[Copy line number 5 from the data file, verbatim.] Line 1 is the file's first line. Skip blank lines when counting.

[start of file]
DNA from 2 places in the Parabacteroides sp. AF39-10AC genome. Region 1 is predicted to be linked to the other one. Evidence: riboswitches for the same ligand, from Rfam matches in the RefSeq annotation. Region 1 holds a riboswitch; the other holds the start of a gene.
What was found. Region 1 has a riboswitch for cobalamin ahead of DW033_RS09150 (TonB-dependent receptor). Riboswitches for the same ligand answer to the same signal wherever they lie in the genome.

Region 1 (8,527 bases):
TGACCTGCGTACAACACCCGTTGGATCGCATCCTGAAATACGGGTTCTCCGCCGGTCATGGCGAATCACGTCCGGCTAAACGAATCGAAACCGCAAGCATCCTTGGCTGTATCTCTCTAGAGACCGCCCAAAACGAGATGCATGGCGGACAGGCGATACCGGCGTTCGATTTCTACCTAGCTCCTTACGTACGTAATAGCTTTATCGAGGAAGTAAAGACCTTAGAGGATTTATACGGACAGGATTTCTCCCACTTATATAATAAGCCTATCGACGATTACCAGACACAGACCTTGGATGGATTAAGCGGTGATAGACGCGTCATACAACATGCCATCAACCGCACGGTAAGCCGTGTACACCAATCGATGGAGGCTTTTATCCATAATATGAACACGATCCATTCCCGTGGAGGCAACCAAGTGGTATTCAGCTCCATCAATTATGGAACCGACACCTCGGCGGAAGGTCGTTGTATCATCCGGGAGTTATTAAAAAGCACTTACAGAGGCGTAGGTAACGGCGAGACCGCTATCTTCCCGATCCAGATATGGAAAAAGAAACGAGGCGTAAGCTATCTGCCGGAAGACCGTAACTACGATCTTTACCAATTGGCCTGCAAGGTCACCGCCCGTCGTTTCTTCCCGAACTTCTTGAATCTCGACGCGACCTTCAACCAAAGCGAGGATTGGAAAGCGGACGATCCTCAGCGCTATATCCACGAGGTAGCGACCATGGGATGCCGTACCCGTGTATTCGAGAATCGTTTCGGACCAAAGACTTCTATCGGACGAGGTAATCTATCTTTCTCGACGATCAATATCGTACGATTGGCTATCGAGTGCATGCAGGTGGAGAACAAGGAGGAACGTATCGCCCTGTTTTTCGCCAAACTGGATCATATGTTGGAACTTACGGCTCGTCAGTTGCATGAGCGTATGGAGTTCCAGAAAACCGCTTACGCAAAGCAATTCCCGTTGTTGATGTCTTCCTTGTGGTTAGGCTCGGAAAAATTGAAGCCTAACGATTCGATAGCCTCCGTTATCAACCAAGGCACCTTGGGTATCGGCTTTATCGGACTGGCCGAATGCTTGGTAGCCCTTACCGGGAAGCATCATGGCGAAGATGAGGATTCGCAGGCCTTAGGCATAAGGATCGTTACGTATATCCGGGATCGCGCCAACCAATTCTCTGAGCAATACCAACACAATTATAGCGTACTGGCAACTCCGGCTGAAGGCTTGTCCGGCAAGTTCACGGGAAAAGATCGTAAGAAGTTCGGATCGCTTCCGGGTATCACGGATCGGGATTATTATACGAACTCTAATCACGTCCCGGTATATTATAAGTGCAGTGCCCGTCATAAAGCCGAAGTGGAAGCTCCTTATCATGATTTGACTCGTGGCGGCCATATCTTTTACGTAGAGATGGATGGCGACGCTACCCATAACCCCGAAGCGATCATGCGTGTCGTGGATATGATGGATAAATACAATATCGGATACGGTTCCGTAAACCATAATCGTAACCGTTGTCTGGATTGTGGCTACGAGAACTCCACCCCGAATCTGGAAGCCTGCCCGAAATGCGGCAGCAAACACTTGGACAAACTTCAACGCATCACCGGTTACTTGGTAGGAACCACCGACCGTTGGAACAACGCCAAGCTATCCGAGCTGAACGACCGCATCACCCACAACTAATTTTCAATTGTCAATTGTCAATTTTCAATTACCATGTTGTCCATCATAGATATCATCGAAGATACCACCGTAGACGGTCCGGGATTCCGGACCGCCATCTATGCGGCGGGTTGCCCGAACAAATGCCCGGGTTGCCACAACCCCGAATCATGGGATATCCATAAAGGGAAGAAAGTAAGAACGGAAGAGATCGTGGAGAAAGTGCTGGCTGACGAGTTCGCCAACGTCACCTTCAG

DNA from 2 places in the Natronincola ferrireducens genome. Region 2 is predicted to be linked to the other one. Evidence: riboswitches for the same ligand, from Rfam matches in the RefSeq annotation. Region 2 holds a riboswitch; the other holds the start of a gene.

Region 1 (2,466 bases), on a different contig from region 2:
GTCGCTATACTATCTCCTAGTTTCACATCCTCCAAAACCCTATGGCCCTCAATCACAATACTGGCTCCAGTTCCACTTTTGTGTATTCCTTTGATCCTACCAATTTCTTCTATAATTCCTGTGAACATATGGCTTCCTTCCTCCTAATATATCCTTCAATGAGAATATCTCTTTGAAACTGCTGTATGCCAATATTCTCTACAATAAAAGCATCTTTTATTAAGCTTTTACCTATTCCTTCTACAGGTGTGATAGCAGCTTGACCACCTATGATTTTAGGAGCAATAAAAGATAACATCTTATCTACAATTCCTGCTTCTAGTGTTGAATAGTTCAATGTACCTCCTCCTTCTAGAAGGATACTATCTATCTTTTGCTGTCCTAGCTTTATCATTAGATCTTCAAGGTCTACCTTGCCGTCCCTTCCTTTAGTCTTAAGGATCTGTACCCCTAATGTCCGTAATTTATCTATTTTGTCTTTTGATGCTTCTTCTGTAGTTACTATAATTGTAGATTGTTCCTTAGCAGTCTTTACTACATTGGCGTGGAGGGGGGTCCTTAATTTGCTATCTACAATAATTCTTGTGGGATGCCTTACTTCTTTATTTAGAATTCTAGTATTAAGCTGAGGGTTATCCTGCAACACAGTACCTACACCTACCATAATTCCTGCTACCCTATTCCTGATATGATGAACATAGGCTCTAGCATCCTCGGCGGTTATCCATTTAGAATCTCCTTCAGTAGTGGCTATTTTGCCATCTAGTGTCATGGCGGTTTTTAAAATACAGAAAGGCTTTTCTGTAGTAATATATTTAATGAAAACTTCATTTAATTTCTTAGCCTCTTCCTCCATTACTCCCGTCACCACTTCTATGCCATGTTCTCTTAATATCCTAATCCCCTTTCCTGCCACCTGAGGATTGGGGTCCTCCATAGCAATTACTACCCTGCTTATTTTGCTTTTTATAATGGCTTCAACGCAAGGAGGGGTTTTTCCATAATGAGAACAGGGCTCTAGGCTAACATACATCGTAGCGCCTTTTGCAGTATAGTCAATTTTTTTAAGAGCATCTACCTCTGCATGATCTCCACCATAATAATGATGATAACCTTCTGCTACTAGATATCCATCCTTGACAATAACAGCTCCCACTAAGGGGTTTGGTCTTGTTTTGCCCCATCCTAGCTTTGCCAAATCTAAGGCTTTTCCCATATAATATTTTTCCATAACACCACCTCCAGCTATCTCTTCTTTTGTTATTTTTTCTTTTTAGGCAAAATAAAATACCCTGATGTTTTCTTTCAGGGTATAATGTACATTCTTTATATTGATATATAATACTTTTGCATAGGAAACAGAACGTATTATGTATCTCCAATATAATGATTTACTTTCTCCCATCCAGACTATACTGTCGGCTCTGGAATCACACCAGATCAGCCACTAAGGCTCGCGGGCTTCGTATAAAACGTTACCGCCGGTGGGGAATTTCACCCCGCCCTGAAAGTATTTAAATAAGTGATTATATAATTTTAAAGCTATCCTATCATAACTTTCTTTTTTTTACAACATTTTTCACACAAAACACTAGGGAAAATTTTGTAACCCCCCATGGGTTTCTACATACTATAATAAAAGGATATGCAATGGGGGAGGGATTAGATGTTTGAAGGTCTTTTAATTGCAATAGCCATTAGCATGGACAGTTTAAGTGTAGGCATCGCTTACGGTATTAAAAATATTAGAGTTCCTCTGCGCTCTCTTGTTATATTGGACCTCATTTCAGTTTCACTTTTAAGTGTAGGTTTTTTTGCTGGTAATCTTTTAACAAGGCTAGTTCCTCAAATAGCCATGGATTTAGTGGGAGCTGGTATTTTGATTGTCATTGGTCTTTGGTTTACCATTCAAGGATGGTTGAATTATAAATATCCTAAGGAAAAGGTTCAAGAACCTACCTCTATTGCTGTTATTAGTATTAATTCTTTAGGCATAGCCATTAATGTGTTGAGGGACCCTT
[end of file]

DNA from 2 places in the Natronincola ferrireducens genome. Region 2 is predicted to be linked to the other one. Evidence: riboswitches for the same ligand, from Rfam matches in the RefSeq annotation. Region 2 holds a riboswitch; the other holds the start of a gene.